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Make Your Own Deluxe Zero-Clearance Insert Plates

By: Phil Huber
Replacing the insert in your table saw is one of the easiest ways to increase the quality of the cuts you make, but purchasing new ones can get rather costly. Phil has a solution for a shop-made insert that can save you a lot of time and money while improving the performance of your table saw.

Ripping is usually a pretty simple task. When the workpiece is fairly narrow, however, I often run into a challenge. The strip falls into the opening between the saw blade and the insert. I needed to find a way to keep this from happening. Otherwise, a strip can get wedged into the opening and kick back. Fortunately, the solution is simple — replace the metal insert that comes with the table saw with a zero-clearance insert that has an opening that’s the same width as the blade, like the one shown in the photo below.

Screenshot 2021-04-19 105635

This prevents a strip from getting jammed in the opening. And since the insert supports the workpiece right up next to the saw blade, it also reduces chipout on the bottom. Although the idea of a zero-clearance insert has been around awhile, this one has a couple of advantages over others I’ve seen.

Screenshot 2021-04-19 110446

First, it’s made from a special material called Ultra-High Molecular Weight (UHMW) plastic. This plastic is extremely slick, so the workpiece glides across the insert as you make a cut. Another thing I like about UHMW plastic is that it won’t expand and contract with changes in humidity. So once I cut it to fit a particular jig, I don’t have to worry about it binding (or getting sloppy) as the seasons change.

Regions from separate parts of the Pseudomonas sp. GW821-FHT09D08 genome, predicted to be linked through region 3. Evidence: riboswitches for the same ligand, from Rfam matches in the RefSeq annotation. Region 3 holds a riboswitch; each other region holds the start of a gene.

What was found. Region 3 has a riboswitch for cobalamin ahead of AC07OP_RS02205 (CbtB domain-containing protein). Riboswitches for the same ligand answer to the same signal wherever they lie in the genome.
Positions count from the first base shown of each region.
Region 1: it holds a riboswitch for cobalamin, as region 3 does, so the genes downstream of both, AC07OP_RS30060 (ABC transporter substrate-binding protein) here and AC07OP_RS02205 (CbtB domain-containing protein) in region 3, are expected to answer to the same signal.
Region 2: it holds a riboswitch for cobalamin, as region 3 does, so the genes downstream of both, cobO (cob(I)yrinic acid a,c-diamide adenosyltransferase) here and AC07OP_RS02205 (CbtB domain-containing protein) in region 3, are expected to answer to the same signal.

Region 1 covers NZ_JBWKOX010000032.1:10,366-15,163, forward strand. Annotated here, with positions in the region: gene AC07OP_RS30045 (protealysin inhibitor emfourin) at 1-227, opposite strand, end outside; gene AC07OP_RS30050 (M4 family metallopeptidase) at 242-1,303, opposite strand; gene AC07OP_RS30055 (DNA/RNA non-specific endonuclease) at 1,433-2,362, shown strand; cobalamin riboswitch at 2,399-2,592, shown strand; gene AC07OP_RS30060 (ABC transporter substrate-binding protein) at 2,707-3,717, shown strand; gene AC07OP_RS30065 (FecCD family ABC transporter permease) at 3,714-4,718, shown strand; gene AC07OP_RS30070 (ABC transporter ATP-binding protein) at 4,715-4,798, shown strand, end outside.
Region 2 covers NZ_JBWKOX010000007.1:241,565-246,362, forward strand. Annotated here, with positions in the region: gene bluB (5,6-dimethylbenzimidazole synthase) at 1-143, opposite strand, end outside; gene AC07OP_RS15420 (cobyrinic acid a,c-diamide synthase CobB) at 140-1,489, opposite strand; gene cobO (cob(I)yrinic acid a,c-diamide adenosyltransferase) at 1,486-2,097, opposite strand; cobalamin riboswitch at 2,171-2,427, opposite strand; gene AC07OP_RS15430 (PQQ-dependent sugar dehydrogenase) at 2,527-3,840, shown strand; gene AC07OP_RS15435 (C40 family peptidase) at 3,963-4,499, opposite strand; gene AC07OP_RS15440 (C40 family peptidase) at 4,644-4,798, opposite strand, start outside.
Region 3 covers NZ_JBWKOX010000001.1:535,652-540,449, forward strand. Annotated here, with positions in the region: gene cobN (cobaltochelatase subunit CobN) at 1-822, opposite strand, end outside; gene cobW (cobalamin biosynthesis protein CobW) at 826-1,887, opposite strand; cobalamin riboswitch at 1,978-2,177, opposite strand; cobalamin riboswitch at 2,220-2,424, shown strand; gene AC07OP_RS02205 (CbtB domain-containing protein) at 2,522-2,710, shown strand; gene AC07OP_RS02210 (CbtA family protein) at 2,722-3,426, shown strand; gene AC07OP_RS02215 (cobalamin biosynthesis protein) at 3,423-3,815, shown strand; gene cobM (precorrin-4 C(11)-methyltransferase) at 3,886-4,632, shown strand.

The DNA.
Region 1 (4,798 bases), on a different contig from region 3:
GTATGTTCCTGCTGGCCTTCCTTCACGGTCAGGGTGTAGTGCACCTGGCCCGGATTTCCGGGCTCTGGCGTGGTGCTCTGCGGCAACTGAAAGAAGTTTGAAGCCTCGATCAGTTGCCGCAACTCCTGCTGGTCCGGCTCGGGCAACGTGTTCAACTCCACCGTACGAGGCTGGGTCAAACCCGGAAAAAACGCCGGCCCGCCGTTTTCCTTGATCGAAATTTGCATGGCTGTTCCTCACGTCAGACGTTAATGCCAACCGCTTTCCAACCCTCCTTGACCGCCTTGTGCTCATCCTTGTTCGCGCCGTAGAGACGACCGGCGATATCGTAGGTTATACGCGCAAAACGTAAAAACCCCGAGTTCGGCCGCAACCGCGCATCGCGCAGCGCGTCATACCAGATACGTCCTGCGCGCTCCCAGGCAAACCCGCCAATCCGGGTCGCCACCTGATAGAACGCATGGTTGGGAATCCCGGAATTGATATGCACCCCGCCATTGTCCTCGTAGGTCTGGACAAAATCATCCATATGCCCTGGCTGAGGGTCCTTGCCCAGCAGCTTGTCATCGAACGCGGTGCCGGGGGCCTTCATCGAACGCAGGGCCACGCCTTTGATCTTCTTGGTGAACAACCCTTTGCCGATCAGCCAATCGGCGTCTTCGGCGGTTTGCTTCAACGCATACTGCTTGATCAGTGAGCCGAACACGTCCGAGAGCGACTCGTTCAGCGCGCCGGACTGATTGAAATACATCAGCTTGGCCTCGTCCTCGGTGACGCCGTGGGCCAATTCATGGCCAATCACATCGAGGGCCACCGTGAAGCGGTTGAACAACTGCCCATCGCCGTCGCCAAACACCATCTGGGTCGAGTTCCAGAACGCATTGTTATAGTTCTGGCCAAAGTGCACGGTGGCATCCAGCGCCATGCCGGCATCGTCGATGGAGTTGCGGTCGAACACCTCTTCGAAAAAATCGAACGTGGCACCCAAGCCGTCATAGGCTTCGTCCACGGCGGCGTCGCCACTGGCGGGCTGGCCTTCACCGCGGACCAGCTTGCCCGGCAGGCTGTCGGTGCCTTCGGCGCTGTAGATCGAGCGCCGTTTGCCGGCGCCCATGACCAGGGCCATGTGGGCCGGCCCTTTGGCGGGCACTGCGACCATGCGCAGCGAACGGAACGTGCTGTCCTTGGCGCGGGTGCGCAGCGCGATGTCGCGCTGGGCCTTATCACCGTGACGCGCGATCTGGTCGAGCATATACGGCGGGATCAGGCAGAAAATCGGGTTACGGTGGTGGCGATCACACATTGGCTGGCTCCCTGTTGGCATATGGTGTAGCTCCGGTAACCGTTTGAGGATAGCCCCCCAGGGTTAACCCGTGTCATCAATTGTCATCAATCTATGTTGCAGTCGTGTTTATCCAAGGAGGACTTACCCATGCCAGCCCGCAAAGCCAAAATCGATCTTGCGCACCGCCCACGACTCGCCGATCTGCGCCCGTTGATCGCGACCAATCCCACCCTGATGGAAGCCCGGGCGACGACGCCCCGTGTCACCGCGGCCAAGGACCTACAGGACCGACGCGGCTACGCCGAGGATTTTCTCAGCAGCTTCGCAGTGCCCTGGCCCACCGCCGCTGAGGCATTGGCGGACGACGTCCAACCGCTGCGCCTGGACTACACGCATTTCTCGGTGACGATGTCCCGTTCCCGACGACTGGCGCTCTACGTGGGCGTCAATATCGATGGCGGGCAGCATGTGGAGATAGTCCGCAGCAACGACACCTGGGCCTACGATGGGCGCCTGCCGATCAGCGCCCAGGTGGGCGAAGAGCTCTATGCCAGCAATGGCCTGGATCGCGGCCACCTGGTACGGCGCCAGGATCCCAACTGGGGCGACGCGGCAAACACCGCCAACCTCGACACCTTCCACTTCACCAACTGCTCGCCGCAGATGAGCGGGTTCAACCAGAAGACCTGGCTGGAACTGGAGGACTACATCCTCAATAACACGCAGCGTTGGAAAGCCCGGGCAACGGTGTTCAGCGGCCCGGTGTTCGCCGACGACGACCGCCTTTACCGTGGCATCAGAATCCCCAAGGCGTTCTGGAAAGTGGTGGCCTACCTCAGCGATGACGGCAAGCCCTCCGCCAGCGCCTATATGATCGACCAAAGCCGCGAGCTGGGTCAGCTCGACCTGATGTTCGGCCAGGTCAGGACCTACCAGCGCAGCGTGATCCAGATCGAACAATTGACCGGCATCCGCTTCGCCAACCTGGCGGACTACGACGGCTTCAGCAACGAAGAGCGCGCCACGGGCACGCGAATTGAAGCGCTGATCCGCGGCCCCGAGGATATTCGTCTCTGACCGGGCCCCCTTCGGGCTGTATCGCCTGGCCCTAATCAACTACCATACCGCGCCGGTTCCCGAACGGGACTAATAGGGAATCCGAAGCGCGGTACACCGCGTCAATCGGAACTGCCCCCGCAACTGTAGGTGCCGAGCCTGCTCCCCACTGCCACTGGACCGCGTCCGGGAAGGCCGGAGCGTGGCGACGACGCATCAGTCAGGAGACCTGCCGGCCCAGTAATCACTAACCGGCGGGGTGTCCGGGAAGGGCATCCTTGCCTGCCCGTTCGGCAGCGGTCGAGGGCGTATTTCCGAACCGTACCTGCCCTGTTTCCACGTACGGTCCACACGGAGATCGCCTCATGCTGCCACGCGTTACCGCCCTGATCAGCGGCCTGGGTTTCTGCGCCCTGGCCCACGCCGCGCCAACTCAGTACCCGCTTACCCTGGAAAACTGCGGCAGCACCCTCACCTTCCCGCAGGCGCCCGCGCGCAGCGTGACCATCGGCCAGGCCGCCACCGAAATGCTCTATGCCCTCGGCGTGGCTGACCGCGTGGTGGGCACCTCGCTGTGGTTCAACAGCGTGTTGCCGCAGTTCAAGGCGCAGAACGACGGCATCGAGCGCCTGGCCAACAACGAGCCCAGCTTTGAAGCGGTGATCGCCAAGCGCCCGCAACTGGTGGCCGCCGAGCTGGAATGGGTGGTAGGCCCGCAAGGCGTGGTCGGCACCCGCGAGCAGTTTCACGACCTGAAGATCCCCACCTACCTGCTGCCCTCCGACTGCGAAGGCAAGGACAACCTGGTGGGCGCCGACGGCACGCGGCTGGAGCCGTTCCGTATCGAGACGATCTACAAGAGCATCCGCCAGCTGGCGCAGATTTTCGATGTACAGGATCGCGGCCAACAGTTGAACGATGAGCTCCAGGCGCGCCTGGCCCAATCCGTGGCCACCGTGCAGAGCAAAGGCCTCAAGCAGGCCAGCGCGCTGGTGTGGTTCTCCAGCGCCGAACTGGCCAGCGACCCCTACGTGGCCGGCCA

Screenshot 2021-04-22 094910

Another unique thing about this insert is that it has a replaceable filler strip. This way, if you have several different blades that cut different width kerfs, you can just slip in the correct filler strip.

Screenshot 2021-04-19 111530

You can also add a splitter to this replaceable insert. It’s a piece of 1⁄8" hardboard that fits in a slot in the end of the filler strip. Once the short slot is cut, you can glue in the splitter. Then, to avoid “catching” a workpiece, simply sand the leading edge to a point.

The only thing left to do is add some leveling screws and you're ready to start making clean, safe cuts at the table saw.

Published: April 19, 2021
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